“His music could quickly reach the point when those who do not understand its rules and enjoy its difficulties would find no pleasure in it … complexity for its own sake”

The nine sections in the book offer as much musicology as exploration of the composer’s character and motivations. The history of the time is interesting but to fully appreciate the study of the music discussed one may need more of a background knowledge and interest than I possess. At times the discussion of musical terms and form became soporific.

The man himself does not sound appealing. Described as ‘sensitive, irritable and suspicious’ he comes across as arrogant and hypocritical. For example, he frequented brothels yet condemned his sister-in-law for sleeping with men she was not married to. He fought in the courts for custody of his nephew yet treated him terribly, resulting in the boy running away on several occasions.

As Beethoven’s music became ever more dense – and he, internationally famous – acquaintances would offer platitudes and practical help to gain access and curry favour by association. Others were more pragmatic, willing to offer criticism as audiences walked out of performances due to the chaotic and incomprehensible noise being made.

“its difficulty became a sign of its greatness. Effort had to be put in not only to play this music but to understand it too”

Unlike certain of his patrons, Beethoven was neither pleasant nor humble. He would sell exclusive, advance rights for his compositions to multiple sources. Money was a driver for this but also his belief in his own artistic worth – that it deserved greater recompense. Of course, an artist doesn’t have to be ‘nice’ to be lauded a genius – especially by the self-appointed arbiters of taste and artistic appreciation. I pondered if, as now in many creative spheres, certain fans and critics saw in his art what they thought they should.

Beethoven relied on unpaid helpers as well as his numerous if not always reliable patrons. He fell out with many of his contemporaries due to the way he treated them. One may question if his musical output was heavy, dense or brilliant. At the time, much of his later work was too difficult to play so was not well received by audiences and performers in a changing demographic.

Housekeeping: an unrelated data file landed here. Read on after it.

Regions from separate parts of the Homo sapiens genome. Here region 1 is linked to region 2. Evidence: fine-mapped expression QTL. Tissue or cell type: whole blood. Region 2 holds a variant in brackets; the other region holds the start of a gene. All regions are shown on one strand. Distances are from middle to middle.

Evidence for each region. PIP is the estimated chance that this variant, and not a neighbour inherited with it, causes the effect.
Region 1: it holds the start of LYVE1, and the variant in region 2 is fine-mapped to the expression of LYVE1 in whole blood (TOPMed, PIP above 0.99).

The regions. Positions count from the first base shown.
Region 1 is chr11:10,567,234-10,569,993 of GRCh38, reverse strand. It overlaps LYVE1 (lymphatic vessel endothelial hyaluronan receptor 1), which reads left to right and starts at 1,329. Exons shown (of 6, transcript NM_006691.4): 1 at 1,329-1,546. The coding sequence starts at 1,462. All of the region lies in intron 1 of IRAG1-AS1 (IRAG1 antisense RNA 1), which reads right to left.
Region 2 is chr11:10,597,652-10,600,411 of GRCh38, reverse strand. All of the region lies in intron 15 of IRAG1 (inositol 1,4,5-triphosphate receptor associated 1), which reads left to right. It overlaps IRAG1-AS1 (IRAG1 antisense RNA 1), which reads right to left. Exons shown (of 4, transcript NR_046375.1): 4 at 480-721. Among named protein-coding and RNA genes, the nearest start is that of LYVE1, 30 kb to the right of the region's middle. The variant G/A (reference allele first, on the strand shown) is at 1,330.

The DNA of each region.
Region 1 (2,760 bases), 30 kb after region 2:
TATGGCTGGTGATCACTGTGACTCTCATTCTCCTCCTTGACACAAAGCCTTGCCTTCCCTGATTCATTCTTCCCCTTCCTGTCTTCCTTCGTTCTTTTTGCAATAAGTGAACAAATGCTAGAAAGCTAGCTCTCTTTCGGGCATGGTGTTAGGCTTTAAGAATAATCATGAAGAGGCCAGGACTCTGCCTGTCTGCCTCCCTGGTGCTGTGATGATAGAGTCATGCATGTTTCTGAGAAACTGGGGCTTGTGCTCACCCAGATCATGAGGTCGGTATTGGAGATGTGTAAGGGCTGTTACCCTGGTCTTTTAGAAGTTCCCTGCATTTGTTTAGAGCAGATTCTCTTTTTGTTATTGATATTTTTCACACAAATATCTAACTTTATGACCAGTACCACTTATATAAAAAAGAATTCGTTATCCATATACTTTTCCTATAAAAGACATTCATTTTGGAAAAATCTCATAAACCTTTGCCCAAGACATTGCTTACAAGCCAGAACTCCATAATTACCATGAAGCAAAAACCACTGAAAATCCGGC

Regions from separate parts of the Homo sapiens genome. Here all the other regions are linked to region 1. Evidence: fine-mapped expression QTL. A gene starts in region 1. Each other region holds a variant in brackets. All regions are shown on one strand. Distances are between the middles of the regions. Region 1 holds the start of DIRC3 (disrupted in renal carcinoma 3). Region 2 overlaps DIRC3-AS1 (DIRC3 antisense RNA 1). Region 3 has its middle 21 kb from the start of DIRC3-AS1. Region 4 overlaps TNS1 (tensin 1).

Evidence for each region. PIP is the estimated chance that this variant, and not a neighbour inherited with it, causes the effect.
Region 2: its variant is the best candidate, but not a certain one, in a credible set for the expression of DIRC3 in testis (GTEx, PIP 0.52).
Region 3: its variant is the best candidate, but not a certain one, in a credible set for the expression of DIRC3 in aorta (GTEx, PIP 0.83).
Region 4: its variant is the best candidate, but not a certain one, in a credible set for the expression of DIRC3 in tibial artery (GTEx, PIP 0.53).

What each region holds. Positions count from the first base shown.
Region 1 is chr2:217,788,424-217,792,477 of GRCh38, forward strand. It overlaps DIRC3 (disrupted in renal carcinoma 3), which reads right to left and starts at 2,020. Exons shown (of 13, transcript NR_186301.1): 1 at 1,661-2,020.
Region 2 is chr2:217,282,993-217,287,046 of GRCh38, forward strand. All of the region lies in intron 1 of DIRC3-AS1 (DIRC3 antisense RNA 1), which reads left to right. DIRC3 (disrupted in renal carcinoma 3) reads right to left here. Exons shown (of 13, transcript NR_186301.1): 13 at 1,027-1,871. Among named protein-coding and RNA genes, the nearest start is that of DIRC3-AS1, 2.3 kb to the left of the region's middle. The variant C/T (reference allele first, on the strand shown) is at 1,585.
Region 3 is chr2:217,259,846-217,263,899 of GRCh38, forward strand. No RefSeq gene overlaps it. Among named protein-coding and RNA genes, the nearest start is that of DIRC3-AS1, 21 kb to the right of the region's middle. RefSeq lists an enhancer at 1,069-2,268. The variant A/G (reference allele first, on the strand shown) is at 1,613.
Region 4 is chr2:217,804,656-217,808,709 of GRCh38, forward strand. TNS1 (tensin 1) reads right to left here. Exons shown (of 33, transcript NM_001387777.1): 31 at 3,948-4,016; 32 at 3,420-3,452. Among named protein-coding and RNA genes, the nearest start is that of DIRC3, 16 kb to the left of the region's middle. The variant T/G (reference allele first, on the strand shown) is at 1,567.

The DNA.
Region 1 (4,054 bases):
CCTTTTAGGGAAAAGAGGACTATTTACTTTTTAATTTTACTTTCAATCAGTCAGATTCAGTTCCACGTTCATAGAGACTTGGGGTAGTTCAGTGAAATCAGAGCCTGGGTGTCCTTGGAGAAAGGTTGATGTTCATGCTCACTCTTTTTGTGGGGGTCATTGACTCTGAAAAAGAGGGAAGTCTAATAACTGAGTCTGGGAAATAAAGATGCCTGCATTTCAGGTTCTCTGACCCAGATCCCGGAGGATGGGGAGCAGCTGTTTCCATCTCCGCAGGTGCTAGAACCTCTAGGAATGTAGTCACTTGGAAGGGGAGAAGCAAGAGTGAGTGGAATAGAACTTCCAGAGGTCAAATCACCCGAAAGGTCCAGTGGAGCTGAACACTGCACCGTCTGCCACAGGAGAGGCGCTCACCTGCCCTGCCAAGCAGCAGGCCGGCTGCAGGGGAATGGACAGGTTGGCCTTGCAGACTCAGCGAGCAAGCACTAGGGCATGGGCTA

The author is honest in her portrayal of an artist who remains something of an enigma, a construct built from myths propagated over centuries. The reader gains a picture of a man frustrated in his personal life and believing himself undervalued. He was not unappreciated in his own lifetime but the plaudits poured on him rarely appeared enough to please.

Any Cop?: In picking this book to read I did not expect there to be quite so much parsing of the chosen musical compositions. This detail aids understanding of classical structure but I suspect I am not the intended reader. Nevertheless, I gained a better understanding of Beethoven’s life, character and motivations in what is otherwise an engaging tale. That I didn’t find anything to like in the man is neither here nor there.

Jackie Law

Book Review: Goshawk Summer

goshawk summer

“Ultimately, just how compatible are concepts such as commoners’ rights, unfettered public access and commercial logging, with the encouragement and protection of biodiversity?”

Goshawk Summer: A New Forest Season Unlike Any Other, by James Aldred, was written from field notes the author kept while filming a family of goshawks in the spring and summer of 2020. An experienced wildlife cameraman internationally, Aldred was happy to return to what had been his childhood stomping ground during the first lockdown. As the rest of the world retreated he was able to fully appreciate the creatures of the New Forest and how they behaved when freed from the invasions of people. And then lockdown ended and the public, restless from many weeks of confinement and with few other options, returned to the forest in barely manageable droves.

Aldred’s observations are measured and candid. He films with the help of New Forest Keepers who grant him access to areas where they know the various creatures he seeks are breeding. The author may grow exhausted from the 3am starts and days spent ankle deep in water but footage captured provides him with a new perspective on the forest – its visitors and inhabitants.

“Humans are sensory beings, we all want to feel alive to prove we’re not wasting our short time on this planet, and I find the best way to connect with the here and now is to step into trees and give myself over to the wonder, curiosity and joy that they evoke. They help remind me of who I am, where I’ve come from and where – ultimately – we are all going.”